Tuesday, April 16, 2013

Definitely NO!

Learning to say no, again

For the past two-and-a-half years I've been a party to teaching my granddaughter the meaning of the word "no."  I have also tried, with limited success, to teach my dog and my cat the same word.  I spend the better part of my life teaching four children the same word.  One would gauge, based on my experience, that I have a full understanding--and appreciation for--the word and that I would excel at applying it in my own life.  But, as they say, "those who can do, and those who can't, teach."

I am learning again the meaning of no.  No, I can't climb that.  No, I can't carry that.  No I can't do all of that.  And, no, I can't/won't eat/drink that.  I have never been accused of being too thin.  Since young adulthood I have battled off an on with my weight--specifically how much I can eat based on how much I am burning. 

Then I entered into that most revered status: perimenopause.  All bets were off.  I didn't necessarily gain a great deal of weight but my body reverted to its once familiar state: pregnancy.  I lost what little there was of my waist altogether.  I adjusted.  I got rid of two-thirds of my clothes.  I learned to live with elastic waistbands or pants that sat below the waist.

But then, the stroke and post-menopause and a broken hip.  I'm fairly certain now that my body doesn't burn a single calorie for anything.  I just got rid of two-thirds of what was left in my closet.  I weigh more than I ever did at full term.  I have to learn to say "no" again.  No, thank you, no wine for me.  No, thank you, no toast for me. No potatoes, no pasta, no, no, no.  In truth, I do not like the word.  No, I do not.

Thursday, April 4, 2013

Okay, maybe not everything

But nearly...

And Therein Lies the Problem

Why do I seem to have so much trouble writing?  Why can't I seem to form the habit?  I might have found the answer in yet another movie quote. One of my favs is the not-quite-old-enough-to-be-a-classic, "Throw Momma from the Train."  Perhaps it is because I can somehow relate with the protagonist, Larry.  Not because he is a frustrated divorced literature professor but because he has serious writer's block.  The movie is funny and has many memorable lines but the one that sticks most often in my mind and haunts me regularly is the one spoken by Larry (played by Billy Crystal) to his class of misfits: "Remember, a writer writes."  And therein lies the problem.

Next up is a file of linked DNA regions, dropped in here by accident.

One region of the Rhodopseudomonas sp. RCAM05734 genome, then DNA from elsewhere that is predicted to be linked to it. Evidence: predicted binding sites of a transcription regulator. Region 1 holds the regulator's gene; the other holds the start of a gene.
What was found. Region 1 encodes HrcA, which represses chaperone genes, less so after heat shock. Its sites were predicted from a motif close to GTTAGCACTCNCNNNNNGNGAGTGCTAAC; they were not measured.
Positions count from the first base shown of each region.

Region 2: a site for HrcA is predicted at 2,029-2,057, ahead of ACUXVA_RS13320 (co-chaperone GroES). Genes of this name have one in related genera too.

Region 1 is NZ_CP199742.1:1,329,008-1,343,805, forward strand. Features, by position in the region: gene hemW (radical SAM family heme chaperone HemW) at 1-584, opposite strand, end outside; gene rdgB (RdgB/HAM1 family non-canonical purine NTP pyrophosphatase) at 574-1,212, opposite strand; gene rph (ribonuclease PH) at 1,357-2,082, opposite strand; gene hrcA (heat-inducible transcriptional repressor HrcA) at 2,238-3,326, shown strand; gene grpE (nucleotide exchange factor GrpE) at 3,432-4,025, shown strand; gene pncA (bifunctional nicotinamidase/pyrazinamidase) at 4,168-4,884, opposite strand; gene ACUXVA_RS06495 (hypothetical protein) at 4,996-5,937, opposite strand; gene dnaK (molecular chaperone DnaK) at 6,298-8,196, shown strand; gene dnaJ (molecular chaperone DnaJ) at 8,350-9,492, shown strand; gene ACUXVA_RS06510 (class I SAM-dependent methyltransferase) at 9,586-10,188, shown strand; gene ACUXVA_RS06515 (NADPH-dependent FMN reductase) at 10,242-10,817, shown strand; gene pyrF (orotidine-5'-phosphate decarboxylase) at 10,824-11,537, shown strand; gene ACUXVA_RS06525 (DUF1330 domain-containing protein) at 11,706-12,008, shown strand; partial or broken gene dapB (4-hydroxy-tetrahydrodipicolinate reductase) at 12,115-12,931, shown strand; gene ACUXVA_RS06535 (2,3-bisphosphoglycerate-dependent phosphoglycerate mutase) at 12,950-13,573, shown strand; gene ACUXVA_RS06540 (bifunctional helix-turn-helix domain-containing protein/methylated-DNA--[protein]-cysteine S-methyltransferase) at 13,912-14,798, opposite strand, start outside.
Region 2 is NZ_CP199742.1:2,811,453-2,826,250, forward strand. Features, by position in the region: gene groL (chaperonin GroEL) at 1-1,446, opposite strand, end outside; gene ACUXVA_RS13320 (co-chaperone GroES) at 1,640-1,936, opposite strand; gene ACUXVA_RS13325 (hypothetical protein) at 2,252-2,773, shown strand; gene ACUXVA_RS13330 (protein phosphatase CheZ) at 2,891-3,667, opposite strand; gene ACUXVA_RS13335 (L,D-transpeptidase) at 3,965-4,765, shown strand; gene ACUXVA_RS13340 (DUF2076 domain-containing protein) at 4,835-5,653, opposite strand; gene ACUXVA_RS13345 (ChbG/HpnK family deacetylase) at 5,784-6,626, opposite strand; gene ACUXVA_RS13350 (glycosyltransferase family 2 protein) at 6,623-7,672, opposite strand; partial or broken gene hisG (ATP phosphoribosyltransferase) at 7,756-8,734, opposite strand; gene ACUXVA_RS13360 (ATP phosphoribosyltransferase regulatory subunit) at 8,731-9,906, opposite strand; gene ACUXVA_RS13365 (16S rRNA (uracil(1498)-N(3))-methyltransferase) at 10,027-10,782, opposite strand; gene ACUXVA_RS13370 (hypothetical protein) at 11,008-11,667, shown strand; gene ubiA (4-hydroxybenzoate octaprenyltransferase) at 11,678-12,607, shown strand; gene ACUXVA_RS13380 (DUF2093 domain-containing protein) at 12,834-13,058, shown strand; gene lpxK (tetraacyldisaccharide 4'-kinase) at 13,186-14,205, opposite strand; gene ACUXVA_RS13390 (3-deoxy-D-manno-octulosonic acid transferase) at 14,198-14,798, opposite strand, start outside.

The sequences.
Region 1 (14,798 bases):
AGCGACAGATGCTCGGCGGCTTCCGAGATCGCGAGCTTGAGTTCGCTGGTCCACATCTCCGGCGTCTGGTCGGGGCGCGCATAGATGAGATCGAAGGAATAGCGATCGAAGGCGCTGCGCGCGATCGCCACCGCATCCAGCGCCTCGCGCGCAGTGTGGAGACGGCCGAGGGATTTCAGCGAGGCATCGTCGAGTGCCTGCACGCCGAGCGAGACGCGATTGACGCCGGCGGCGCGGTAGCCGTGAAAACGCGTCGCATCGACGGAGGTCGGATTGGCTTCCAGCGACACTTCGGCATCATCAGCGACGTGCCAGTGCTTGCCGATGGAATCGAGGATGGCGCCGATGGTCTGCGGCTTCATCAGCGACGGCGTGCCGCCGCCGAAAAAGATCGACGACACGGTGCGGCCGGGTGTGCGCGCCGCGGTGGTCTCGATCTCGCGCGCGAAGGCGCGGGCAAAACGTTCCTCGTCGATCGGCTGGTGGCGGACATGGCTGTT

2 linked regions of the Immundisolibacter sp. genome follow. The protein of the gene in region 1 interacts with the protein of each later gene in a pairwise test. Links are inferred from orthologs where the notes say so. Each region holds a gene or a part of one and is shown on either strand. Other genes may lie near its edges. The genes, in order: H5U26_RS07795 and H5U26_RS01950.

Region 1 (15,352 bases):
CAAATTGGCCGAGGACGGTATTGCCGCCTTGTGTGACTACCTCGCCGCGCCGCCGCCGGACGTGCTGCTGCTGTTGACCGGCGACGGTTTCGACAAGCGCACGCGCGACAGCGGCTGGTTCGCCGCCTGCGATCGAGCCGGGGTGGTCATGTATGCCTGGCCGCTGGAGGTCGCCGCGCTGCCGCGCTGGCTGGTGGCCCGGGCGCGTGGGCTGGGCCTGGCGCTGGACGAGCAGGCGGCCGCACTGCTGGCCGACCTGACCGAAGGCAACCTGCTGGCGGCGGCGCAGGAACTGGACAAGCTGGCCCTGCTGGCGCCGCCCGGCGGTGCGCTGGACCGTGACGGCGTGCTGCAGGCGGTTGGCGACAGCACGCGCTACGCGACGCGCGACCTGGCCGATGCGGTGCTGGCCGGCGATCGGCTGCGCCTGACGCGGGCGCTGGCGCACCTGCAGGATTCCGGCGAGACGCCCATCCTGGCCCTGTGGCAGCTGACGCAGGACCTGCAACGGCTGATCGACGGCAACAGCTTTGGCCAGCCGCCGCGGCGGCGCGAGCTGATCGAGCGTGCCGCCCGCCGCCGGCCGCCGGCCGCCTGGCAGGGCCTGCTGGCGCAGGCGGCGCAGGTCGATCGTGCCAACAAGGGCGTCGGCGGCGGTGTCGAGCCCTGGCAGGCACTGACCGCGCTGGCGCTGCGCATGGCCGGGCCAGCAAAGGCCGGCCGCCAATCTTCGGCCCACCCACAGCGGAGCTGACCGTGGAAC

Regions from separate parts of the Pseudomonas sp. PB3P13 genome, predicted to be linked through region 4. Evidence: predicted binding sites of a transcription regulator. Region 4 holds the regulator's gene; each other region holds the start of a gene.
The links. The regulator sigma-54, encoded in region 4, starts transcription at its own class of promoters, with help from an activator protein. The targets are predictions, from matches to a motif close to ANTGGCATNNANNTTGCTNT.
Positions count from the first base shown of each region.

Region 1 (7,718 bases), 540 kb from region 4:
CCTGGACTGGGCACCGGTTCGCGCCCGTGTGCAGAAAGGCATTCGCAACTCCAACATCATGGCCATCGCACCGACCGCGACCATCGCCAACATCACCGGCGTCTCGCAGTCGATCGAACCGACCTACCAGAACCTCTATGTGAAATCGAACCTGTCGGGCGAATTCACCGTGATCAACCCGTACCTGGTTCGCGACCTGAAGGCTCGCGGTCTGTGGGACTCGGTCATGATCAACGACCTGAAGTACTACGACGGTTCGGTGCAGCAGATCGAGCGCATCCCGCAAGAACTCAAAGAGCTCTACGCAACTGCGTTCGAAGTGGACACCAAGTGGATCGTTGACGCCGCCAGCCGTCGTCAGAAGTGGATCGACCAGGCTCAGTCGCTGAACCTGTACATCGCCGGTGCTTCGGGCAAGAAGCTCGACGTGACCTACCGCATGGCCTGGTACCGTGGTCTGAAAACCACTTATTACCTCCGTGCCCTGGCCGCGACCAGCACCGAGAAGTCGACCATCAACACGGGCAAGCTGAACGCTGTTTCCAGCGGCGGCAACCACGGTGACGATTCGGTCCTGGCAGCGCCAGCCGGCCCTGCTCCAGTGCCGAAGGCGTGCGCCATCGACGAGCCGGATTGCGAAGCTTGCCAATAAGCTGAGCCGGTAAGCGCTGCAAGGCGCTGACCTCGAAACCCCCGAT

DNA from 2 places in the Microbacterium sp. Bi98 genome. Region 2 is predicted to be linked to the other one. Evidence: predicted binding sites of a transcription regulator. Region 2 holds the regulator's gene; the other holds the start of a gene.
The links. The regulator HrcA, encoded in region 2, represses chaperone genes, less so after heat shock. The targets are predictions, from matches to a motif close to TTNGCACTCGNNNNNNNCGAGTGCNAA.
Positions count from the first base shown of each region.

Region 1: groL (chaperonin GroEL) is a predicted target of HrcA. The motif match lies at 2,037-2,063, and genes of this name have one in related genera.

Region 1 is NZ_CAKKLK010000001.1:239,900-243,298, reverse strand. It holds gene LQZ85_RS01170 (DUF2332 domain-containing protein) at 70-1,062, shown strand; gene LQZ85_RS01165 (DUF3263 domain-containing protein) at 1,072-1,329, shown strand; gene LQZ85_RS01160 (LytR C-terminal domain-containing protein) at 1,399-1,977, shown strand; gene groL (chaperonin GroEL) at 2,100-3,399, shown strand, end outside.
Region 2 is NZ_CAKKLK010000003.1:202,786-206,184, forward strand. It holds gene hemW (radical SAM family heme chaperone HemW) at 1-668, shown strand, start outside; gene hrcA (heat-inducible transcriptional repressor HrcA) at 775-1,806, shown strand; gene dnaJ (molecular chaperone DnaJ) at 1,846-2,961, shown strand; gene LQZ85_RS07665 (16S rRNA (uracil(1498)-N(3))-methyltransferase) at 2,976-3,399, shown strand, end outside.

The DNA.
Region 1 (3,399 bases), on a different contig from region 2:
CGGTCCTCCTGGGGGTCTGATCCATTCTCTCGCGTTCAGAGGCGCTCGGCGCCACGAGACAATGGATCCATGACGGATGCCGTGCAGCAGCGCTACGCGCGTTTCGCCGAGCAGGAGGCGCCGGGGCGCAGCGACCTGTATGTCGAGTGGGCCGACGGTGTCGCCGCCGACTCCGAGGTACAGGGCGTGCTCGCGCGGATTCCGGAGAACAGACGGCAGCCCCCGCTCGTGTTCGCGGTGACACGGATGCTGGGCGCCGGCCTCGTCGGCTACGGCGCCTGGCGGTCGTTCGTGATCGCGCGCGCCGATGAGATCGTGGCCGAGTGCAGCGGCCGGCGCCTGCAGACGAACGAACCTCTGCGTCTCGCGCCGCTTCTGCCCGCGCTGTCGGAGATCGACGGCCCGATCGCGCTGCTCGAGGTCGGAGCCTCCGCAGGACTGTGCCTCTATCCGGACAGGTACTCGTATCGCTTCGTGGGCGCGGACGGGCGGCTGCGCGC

I wouldn't say I have a great imagination but I have a fairly active one.  I imagine all kinds of scenarios such as me fifty pounds heavier or what I would do if I won the lottery.  I imagine myself walking again.  I imagine craft ideas or sewing projects.  I imagine myself a published author.  The problem is, most of the stuff I imagine never makes it out of my mind and into reality.  Granted some of that I have no control over.  But a great deal of it I do.

If a writer writes then I am not a writer because I don't actually get most of what I think or "write" down on paper.  I mean, sometimes I do because obviously I'm writing now but most of my really creative stuff stays stuck in my brain, inaccessible at the moment that I sit down at the computer.  I can sometimes access it through voice recording but the super good stuff stops short at the connection between brain and fingers.  And the real casualty in this is you, dear reader, because you will never know what you're missing.  I am, after all, a writer in my mind.